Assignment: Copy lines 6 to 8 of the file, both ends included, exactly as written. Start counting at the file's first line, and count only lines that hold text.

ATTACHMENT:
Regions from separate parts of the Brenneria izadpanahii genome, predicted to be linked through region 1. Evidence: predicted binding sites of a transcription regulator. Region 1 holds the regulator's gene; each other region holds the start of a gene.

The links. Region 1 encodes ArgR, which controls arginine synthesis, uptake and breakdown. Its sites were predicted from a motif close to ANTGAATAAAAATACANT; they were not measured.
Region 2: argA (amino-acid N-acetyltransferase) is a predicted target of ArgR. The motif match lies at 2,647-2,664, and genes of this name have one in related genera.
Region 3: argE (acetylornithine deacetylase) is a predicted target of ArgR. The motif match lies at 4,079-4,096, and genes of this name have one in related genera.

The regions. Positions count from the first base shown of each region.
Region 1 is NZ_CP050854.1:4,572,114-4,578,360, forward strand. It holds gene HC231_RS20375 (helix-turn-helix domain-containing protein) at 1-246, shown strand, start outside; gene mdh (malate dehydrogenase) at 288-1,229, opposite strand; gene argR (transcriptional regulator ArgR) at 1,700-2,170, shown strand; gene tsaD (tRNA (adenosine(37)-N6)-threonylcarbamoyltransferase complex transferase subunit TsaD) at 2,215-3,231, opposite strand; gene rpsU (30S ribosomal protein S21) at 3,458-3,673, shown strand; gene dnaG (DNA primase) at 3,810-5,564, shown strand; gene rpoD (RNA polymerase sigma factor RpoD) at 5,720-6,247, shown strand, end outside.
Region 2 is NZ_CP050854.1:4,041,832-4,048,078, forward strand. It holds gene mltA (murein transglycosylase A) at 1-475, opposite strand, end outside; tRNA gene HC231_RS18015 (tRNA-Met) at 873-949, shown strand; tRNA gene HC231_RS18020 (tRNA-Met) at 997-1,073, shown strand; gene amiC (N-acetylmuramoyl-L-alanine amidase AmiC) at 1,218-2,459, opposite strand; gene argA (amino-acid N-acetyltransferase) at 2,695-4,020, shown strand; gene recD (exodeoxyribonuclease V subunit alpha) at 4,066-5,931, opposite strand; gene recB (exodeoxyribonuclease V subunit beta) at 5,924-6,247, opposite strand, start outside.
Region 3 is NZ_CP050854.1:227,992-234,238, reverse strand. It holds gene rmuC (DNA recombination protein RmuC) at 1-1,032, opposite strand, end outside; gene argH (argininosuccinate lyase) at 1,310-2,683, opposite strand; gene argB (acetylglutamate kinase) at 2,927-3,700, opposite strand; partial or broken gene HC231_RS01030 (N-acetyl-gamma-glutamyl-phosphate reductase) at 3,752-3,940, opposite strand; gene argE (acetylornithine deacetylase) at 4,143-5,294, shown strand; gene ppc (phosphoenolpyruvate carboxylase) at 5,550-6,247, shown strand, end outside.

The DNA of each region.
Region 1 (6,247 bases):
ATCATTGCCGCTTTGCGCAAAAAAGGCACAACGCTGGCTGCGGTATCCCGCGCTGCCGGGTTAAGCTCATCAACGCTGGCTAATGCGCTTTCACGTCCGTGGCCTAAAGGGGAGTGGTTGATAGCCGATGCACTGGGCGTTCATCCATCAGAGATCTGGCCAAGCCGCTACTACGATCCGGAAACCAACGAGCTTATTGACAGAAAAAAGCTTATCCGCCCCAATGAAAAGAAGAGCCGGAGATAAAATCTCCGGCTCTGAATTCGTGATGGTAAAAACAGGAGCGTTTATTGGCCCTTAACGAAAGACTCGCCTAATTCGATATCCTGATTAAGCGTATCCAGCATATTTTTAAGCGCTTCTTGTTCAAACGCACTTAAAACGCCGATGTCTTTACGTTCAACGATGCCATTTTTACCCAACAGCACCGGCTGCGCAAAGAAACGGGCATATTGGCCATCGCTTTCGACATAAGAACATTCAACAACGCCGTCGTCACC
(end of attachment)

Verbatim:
Region 1 is NZ_CP050854.1:4,572,114-4,578,360, forward strand. It holds gene HC231_RS20375 (helix-turn-helix domain-containing protein) at 1-246, shown strand, start outside; gene mdh (malate dehydrogenase) at 288-1,229, opposite strand; gene argR (transcriptional regulator ArgR) at 1,700-2,170, shown strand; gene tsaD (tRNA (adenosine(37)-N6)-threonylcarbamoyltransferase complex transferase subunit TsaD) at 2,215-3,231, opposite strand; gene rpsU (30S ribosomal protein S21) at 3,458-3,673, shown strand; gene dnaG (DNA primase) at 3,810-5,564, shown strand; gene rpoD (RNA polymerase sigma factor RpoD) at 5,720-6,247, shown strand, end outside.
Region 2 is NZ_CP050854.1:4,041,832-4,048,078, forward strand. It holds gene mltA (murein transglycosylase A) at 1-475, opposite strand, end outside; tRNA gene HC231_RS18015 (tRNA-Met) at 873-949, shown strand; tRNA gene HC231_RS18020 (tRNA-Met) at 997-1,073, shown strand; gene amiC (N-acetylmuramoyl-L-alanine amidase AmiC) at 1,218-2,459, opposite strand; gene argA (amino-acid N-acetyltransferase) at 2,695-4,020, shown strand; gene recD (exodeoxyribonuclease V subunit alpha) at 4,066-5,931, opposite strand; gene recB (exodeoxyribonuclease V subunit beta) at 5,924-6,247, opposite strand, start outside.
Region 3 is NZ_CP050854.1:227,992-234,238, reverse strand. It holds gene rmuC (DNA recombination protein RmuC) at 1-1,032, opposite strand, end outside; gene argH (argininosuccinate lyase) at 1,310-2,683, opposite strand; gene argB (acetylglutamate kinase) at 2,927-3,700, opposite strand; partial or broken gene HC231_RS01030 (N-acetyl-gamma-glutamyl-phosphate reductase) at 3,752-3,940, opposite strand; gene argE (acetylornithine deacetylase) at 4,143-5,294, shown strand; gene ppc (phosphoenolpyruvate carboxylase) at 5,550-6,247, shown strand, end outside.